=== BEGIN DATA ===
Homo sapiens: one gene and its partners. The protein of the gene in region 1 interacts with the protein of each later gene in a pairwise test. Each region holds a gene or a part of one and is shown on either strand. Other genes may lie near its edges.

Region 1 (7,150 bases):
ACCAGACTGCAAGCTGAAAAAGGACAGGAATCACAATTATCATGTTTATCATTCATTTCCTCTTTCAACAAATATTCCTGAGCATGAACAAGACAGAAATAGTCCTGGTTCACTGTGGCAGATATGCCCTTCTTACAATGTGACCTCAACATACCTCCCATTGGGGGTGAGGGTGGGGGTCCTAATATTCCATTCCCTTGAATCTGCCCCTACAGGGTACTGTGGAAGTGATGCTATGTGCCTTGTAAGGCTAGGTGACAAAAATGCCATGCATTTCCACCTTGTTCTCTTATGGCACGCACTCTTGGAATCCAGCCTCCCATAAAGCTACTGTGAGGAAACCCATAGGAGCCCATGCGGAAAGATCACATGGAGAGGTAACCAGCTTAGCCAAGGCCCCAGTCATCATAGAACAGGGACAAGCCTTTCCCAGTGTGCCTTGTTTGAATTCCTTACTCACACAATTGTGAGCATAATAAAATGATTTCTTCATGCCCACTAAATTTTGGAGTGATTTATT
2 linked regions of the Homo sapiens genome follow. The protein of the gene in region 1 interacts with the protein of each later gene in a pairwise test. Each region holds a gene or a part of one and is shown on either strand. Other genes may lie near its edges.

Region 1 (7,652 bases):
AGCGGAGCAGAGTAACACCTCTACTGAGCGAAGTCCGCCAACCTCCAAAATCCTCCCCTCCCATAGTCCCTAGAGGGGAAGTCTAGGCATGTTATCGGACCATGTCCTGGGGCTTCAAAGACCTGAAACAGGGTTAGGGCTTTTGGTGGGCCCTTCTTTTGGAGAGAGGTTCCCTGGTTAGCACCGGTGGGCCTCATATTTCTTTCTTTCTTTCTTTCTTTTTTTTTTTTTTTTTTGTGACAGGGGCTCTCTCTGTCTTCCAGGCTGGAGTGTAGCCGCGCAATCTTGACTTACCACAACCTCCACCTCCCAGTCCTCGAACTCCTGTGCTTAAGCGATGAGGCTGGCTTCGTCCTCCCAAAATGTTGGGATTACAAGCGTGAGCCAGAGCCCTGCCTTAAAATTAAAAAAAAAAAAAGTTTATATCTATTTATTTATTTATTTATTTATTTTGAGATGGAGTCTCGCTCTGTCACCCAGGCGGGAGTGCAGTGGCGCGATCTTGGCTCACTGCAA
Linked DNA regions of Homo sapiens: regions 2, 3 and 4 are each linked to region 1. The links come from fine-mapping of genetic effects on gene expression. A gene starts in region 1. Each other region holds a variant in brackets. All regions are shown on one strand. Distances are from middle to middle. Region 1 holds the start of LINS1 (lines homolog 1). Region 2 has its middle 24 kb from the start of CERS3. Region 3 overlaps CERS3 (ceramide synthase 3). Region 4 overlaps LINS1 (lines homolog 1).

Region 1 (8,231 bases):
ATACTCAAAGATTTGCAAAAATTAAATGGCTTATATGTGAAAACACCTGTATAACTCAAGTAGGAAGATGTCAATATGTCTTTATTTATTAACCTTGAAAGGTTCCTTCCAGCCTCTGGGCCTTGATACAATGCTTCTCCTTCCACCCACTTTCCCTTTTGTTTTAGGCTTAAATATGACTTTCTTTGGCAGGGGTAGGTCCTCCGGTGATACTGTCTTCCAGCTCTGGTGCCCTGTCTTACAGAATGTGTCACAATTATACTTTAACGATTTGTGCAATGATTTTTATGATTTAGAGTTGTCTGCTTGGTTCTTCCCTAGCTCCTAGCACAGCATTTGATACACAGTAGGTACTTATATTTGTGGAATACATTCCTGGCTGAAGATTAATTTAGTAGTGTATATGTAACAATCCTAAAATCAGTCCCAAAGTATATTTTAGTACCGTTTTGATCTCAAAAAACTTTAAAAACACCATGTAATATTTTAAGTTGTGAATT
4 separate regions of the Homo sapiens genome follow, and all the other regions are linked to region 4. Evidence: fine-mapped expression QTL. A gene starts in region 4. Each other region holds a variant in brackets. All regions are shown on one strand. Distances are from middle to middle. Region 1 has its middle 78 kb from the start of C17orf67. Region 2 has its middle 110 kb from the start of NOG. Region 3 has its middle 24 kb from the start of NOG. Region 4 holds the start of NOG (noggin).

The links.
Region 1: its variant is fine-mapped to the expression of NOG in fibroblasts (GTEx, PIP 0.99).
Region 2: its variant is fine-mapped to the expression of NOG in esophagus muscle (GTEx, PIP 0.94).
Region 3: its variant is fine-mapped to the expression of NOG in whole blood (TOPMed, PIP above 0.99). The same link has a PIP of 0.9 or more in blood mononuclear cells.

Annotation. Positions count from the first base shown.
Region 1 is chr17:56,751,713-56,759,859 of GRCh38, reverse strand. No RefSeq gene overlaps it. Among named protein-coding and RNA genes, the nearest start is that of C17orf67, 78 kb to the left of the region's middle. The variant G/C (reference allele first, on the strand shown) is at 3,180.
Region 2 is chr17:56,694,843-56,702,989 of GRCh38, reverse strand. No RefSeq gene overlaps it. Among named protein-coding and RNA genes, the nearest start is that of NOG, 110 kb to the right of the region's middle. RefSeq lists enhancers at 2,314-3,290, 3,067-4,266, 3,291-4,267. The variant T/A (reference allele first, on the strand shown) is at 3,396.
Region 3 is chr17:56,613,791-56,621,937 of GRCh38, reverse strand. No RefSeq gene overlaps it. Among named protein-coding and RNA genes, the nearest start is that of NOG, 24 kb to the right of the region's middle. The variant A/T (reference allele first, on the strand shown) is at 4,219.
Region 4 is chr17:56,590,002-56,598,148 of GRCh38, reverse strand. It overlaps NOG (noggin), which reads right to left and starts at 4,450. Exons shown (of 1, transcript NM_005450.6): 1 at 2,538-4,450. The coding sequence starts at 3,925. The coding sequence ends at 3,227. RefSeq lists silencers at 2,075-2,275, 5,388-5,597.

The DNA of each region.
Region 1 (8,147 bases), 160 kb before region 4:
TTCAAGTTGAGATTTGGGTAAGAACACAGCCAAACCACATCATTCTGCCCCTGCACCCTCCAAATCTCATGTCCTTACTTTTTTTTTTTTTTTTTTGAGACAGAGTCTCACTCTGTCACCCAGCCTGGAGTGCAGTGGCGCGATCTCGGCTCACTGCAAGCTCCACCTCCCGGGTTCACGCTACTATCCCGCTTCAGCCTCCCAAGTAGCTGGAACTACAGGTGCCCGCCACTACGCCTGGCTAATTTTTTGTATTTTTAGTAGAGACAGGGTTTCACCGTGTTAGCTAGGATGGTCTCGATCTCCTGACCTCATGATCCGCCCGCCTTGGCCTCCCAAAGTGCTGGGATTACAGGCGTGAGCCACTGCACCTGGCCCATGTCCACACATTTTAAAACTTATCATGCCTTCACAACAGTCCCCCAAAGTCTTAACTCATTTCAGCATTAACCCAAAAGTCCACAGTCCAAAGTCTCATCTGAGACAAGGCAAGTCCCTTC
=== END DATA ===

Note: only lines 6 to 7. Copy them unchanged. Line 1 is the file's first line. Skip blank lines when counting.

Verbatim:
AGCGGAGCAGAGTAACACCTCTACTGAGCGAAGTCCGCCAACCTCCAAAATCCTCCCCTCCCATAGTCCCTAGAGGGGAAGTCTAGGCATGTTATCGGACCATGTCCTGGGGCTTCAAAGACCTGAAACAGGGTTAGGGCTTTTGGTGGGCCCTTCTTTTGGAGAGAGGTTCCCTGGTTAGCACCGGTGGGCCTCATATTTCTTTCTTTCTTTCTTTCTTTTTTTTTTTTTTTTTTGTGACAGGGGCTCTCTCTGTCTTCCAGGCTGGAGTGTAGCCGCGCAATCTTGACTTACCACAACCTCCACCTCCCAGTCCTCGAACTCCTGTGCTTAAGCGATGAGGCTGGCTTCGTCCTCCCAAAATGTTGGGATTACAAGCGTGAGCCAGAGCCCTGCCTTAAAATTAAAAAAAAAAAAAGTTTATATCTATTTATTTATTTATTTATTTATTTTGAGATGGAGTCTCGCTCTGTCACCCAGGCGGGAGTGCAGTGGCGCGATCTTGGCTCACTGCAA
Linked DNA regions of Homo sapiens: regions 2, 3 and 4 are each linked to region 1. The links come from fine-mapping of genetic effects on gene expression. A gene starts in region 1. Each other region holds a variant in brackets. All regions are shown on one strand. Distances are from middle to middle. Region 1 holds the start of LINS1 (lines homolog 1). Region 2 has its middle 24 kb from the start of CERS3. Region 3 overlaps CERS3 (ceramide synthase 3). Region 4 overlaps LINS1 (lines homolog 1).